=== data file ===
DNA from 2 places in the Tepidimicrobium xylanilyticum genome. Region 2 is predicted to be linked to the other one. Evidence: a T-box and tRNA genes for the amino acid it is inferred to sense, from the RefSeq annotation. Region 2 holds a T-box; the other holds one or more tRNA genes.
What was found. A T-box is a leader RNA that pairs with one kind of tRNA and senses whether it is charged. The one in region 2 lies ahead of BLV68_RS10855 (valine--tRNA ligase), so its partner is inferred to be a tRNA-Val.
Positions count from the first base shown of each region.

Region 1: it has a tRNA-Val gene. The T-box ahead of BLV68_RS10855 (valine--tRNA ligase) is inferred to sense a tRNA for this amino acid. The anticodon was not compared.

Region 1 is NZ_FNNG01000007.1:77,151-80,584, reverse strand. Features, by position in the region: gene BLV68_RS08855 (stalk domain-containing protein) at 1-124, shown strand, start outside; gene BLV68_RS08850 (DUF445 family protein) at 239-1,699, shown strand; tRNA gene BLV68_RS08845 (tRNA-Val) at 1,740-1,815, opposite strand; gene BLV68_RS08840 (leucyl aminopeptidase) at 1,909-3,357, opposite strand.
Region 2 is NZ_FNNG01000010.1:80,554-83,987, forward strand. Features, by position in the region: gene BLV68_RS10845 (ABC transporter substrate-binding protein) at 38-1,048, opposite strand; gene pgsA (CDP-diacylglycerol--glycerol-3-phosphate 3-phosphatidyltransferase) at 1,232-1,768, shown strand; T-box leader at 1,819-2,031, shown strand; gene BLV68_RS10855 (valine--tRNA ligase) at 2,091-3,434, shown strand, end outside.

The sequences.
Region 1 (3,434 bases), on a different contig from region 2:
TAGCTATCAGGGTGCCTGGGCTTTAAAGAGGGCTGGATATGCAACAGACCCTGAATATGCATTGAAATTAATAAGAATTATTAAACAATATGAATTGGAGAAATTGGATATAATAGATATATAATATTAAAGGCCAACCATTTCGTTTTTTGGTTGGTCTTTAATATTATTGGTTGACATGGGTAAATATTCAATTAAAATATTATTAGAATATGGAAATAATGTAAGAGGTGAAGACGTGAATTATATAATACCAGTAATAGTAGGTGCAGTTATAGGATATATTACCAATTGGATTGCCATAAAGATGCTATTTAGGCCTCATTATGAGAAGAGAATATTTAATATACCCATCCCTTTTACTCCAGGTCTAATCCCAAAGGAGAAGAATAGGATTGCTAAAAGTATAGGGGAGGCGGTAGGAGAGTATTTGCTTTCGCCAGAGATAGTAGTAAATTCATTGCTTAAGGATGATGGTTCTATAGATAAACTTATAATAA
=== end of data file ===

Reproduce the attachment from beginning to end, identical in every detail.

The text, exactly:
DNA from 2 places in the Tepidimicrobium xylanilyticum genome. Region 2 is predicted to be linked to the other one. Evidence: a T-box and tRNA genes for the amino acid it is inferred to sense, from the RefSeq annotation. Region 2 holds a T-box; the other holds one or more tRNA genes.
What was found. A T-box is a leader RNA that pairs with one kind of tRNA and senses whether it is charged. The one in region 2 lies ahead of BLV68_RS10855 (valine--tRNA ligase), so its partner is inferred to be a tRNA-Val.
Positions count from the first base shown of each region.

Region 1: it has a tRNA-Val gene. The T-box ahead of BLV68_RS10855 (valine--tRNA ligase) is inferred to sense a tRNA for this amino acid. The anticodon was not compared.

Region 1 is NZ_FNNG01000007.1:77,151-80,584, reverse strand. Features, by position in the region: gene BLV68_RS08855 (stalk domain-containing protein) at 1-124, shown strand, start outside; gene BLV68_RS08850 (DUF445 family protein) at 239-1,699, shown strand; tRNA gene BLV68_RS08845 (tRNA-Val) at 1,740-1,815, opposite strand; gene BLV68_RS08840 (leucyl aminopeptidase) at 1,909-3,357, opposite strand.
Region 2 is NZ_FNNG01000010.1:80,554-83,987, forward strand. Features, by position in the region: gene BLV68_RS10845 (ABC transporter substrate-binding protein) at 38-1,048, opposite strand; gene pgsA (CDP-diacylglycerol--glycerol-3-phosphate 3-phosphatidyltransferase) at 1,232-1,768, shown strand; T-box leader at 1,819-2,031, shown strand; gene BLV68_RS10855 (valine--tRNA ligase) at 2,091-3,434, shown strand, end outside.

The sequences.
Region 1 (3,434 bases), on a different contig from region 2:
TAGCTATCAGGGTGCCTGGGCTTTAAAGAGGGCTGGATATGCAACAGACCCTGAATATGCATTGAAATTAATAAGAATTATTAAACAATATGAATTGGAGAAATTGGATATAATAGATATATAATATTAAAGGCCAACCATTTCGTTTTTTGGTTGGTCTTTAATATTATTGGTTGACATGGGTAAATATTCAATTAAAATATTATTAGAATATGGAAATAATGTAAGAGGTGAAGACGTGAATTATATAATACCAGTAATAGTAGGTGCAGTTATAGGATATATTACCAATTGGATTGCCATAAAGATGCTATTTAGGCCTCATTATGAGAAGAGAATATTTAATATACCCATCCCTTTTACTCCAGGTCTAATCCCAAAGGAGAAGAATAGGATTGCTAAAAGTATAGGGGAGGCGGTAGGAGAGTATTTGCTTTCGCCAGAGATAGTAGTAAATTCATTGCTTAAGGATGATGGTTCTATAGATAAACTTATAATAA